It was nice of him: I crossed the street toward the métro entrance and told him and the ‘institution’ to go fuck themselves. Good thing I had no manager checking up on me. I’ll be honest, I only hated him because it was freezing, and he had appeared at the precise moment my hands had begun thawing.
In less than four hours, I was asked at least five times if I wanted to buy pot. I rallied each proposition back at them: want a free coffee? The dealers were – to my smug satisfaction – pleasantly disarmed every time. Their reactions varied: the first eyed me up and down and continued on his way wordlessly, another laughed, and at least three took me up on the offer. The last
of these seemed most intrigued with the idea. He took the time to investigate my surprise counter-0ffer with a series of food-safety assessments that would have made the Agence de la santé proud (why are you doing this? where did you get it? prove that you’re not trying to poison me!)… but when finally convinced, he partook full-throttle. Having aced his screening quiz, I was rewarded with a slap on the back, many shared laughs, and a newfound charmer-on-the-streets to my operation: he deftly seduced businessmen, bus-attendees and students alike to come enjoy a free warm beverage.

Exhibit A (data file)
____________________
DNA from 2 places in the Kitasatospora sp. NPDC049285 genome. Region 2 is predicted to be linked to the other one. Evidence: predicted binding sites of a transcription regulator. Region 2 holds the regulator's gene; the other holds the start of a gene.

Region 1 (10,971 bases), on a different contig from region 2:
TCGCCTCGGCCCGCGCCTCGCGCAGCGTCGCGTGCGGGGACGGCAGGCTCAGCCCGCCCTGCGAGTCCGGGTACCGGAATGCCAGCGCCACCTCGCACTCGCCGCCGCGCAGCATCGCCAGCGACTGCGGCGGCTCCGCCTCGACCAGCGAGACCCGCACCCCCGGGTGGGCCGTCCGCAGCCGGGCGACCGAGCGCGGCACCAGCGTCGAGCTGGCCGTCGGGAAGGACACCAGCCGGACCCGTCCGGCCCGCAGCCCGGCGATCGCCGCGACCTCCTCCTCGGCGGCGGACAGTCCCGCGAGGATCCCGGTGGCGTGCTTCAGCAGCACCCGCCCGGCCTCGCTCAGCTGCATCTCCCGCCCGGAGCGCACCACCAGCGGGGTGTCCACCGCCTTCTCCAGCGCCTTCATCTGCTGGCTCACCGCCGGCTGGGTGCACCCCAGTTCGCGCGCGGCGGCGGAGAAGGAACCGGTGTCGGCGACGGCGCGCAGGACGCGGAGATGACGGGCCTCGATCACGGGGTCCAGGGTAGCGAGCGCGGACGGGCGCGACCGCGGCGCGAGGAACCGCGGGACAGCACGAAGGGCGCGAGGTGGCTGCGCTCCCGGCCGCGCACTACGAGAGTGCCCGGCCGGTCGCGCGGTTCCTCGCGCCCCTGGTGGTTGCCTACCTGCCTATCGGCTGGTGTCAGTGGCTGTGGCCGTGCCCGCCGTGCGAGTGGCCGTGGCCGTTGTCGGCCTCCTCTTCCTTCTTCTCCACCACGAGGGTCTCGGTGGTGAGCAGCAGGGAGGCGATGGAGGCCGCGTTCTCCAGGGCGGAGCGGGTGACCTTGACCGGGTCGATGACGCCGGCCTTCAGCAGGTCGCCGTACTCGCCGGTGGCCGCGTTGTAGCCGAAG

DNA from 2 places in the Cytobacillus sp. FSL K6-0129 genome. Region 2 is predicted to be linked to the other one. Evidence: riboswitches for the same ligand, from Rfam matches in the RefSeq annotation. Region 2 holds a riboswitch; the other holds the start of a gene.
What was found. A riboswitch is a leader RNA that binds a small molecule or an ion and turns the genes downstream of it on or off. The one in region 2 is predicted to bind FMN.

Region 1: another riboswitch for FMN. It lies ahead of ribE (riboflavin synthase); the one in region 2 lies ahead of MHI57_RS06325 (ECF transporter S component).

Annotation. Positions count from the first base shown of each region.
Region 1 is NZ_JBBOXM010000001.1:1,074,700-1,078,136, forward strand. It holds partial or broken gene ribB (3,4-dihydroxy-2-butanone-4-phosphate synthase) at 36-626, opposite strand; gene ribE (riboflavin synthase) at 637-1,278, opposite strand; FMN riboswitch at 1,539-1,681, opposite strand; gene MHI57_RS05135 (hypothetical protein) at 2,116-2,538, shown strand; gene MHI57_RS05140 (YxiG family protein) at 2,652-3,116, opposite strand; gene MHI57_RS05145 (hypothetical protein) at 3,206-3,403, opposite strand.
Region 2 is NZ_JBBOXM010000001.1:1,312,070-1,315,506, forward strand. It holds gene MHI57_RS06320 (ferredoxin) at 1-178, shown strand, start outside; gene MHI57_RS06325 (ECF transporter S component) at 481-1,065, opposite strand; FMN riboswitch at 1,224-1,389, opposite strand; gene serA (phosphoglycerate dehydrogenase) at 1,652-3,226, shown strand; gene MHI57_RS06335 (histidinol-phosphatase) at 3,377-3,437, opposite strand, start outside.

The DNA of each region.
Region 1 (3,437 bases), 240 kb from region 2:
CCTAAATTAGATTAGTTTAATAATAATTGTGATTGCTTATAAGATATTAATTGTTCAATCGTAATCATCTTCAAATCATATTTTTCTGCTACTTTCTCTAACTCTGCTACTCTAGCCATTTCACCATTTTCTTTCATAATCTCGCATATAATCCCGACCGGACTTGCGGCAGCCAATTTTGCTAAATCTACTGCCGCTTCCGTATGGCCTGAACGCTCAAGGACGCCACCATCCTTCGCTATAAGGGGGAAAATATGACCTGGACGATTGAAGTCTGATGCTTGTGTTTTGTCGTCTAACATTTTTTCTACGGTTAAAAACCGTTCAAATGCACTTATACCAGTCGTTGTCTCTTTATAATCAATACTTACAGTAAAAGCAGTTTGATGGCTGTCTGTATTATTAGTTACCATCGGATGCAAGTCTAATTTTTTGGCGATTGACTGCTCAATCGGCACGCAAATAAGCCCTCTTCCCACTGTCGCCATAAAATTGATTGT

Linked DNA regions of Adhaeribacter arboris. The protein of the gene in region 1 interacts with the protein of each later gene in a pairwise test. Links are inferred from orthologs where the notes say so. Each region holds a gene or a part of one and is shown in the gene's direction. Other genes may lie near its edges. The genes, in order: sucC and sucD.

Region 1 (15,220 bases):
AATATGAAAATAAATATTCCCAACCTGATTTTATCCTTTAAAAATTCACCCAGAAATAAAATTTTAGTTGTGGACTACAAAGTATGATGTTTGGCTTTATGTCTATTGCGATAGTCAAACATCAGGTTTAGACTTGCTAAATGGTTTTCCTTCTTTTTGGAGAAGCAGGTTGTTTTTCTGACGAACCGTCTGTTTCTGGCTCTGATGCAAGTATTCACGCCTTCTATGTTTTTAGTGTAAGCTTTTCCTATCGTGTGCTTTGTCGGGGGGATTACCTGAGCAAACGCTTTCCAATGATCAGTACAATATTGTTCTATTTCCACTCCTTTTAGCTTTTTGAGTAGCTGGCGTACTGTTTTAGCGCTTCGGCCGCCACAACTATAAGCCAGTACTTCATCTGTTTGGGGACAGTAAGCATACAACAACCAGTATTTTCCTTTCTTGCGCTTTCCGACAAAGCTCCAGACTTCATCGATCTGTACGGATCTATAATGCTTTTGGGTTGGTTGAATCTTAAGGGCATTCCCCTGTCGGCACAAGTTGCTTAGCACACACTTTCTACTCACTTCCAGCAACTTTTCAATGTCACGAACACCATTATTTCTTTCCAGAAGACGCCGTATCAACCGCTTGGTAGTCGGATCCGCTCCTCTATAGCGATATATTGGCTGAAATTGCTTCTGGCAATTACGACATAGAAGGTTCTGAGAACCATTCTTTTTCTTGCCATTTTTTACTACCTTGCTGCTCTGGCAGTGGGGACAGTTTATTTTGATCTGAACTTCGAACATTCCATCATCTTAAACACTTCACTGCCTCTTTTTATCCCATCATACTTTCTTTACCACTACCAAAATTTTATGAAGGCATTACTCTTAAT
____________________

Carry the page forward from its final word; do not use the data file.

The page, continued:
Another guy, chuckling as he walked off with his freshly-poured coffee, asked himself why Starbucks felt the need to promote themselves with stunts like this. My poorly lettered felt-marker sign, lack of table (I was setup on a big snow-laden utility bin of some kind), nine o’clock shadow or Nordiques jersey had clearly not phased him—I’d imagine his loyalty already went far beyond their general cohort of finicky customers.
All told I guess I delivered 12 quarts of coffee (or about 45 cups) in about 3.5 hours. Not bad, but hey, I wasn’t an outreach worker, and this wasn’t a numbers game. Just try telling that to my inner critic. True, some of its arguments were valid: If you were a club promotor or a sample-hander-outer, you’d have been fired!
Luckily, I just wanted to do something silly and extroverted for part of a day, and blog about it later.
As to whether a different type of drink would have garnered different reactions, I don’t know; I can only attest that the majority of passersby could never have read my poorly-executed sign, nor seen the unassuming box-o-coffee which I readily refilled throughout the day (See pictures)…but by the time they had approached me, it was clear most already knew or assumed it was coffee I was handing out.
So would we have a true (ie, useful) sociological study on our hands if it had been free Jack Shits* on offer and they had acted differently?
(*Jack Daniels/Nesquick/Kahlua/Baileys/vodka for those who are wondering)
…..God only knows, but let’s hope He doesn’t really care.
As for me, I’ll have to wait until my next poppy outing to find that out.